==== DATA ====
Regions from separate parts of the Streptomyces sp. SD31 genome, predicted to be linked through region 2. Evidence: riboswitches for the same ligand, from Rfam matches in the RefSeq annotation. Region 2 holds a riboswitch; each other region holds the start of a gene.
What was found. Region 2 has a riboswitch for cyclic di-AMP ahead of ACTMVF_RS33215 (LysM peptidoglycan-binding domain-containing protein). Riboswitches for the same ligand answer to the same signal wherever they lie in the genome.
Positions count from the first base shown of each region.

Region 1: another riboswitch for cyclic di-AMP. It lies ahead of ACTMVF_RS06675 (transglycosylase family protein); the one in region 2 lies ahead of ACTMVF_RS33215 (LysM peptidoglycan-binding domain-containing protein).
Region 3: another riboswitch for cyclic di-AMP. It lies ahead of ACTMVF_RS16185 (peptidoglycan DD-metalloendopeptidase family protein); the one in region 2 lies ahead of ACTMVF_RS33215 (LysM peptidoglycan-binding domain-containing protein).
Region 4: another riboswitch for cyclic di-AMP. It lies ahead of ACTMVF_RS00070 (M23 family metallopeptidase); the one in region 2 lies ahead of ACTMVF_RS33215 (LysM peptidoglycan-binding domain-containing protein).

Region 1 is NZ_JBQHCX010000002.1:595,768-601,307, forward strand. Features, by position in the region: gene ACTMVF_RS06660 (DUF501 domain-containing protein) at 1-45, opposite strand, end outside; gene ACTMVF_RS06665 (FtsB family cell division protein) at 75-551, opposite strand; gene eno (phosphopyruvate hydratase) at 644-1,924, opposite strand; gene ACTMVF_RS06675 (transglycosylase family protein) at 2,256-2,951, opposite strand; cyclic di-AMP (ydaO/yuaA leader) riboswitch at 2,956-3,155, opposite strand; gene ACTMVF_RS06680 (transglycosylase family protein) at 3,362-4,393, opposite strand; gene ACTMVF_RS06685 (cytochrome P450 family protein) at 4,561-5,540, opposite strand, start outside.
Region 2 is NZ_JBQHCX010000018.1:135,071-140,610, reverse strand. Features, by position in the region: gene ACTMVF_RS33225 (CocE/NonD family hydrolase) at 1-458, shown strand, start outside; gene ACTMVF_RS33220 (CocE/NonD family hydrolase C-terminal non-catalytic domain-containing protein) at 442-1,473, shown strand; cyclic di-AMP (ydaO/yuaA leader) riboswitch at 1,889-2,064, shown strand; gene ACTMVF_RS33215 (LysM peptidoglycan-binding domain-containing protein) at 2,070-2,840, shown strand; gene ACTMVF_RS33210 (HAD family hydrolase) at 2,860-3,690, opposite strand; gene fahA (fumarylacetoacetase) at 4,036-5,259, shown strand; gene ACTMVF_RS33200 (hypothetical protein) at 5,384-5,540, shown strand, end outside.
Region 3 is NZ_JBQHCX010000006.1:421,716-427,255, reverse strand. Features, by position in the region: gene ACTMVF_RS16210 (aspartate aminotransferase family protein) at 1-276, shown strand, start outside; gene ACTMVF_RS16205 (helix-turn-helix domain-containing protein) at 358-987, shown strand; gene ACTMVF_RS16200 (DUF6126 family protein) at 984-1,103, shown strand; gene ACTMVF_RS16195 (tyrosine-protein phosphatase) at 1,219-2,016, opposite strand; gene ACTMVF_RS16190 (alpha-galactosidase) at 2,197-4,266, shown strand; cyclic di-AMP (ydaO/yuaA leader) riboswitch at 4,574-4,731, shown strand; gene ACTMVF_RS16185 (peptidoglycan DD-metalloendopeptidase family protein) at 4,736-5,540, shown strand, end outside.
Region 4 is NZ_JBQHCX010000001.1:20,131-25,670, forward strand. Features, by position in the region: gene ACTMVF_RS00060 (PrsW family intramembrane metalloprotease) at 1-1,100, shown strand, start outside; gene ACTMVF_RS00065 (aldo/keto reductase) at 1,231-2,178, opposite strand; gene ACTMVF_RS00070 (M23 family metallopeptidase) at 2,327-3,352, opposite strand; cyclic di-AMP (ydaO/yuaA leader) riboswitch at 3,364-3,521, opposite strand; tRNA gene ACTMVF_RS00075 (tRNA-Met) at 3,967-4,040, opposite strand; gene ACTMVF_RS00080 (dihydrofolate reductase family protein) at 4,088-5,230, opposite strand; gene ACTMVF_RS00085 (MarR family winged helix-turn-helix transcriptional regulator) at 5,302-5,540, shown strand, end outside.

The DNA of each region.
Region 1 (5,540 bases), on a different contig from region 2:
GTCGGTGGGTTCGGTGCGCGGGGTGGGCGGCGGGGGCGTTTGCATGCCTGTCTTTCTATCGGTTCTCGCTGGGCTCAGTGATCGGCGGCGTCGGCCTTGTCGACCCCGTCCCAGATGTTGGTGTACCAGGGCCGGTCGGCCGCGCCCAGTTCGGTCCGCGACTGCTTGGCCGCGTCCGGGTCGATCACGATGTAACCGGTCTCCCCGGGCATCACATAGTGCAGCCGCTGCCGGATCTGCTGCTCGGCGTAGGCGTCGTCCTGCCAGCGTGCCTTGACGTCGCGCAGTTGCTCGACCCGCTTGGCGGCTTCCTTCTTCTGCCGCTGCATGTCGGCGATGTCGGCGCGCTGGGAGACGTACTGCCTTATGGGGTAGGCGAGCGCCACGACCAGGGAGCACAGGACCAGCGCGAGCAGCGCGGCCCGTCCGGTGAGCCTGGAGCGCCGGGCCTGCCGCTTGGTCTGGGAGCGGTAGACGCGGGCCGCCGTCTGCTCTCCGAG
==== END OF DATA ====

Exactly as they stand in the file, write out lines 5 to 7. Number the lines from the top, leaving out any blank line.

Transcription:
Region 3: another riboswitch for cyclic di-AMP. It lies ahead of ACTMVF_RS16185 (peptidoglycan DD-metalloendopeptidase family protein); the one in region 2 lies ahead of ACTMVF_RS33215 (LysM peptidoglycan-binding domain-containing protein).
Region 4: another riboswitch for cyclic di-AMP. It lies ahead of ACTMVF_RS00070 (M23 family metallopeptidase); the one in region 2 lies ahead of ACTMVF_RS33215 (LysM peptidoglycan-binding domain-containing protein).

Region 1 is NZ_JBQHCX010000002.1:595,768-601,307, forward strand. Features, by position in the region: gene ACTMVF_RS06660 (DUF501 domain-containing protein) at 1-45, opposite strand, end outside; gene ACTMVF_RS06665 (FtsB family cell division protein) at 75-551, opposite strand; gene eno (phosphopyruvate hydratase) at 644-1,924, opposite strand; gene ACTMVF_RS06675 (transglycosylase family protein) at 2,256-2,951, opposite strand; cyclic di-AMP (ydaO/yuaA leader) riboswitch at 2,956-3,155, opposite strand; gene ACTMVF_RS06680 (transglycosylase family protein) at 3,362-4,393, opposite strand; gene ACTMVF_RS06685 (cytochrome P450 family protein) at 4,561-5,540, opposite strand, start outside.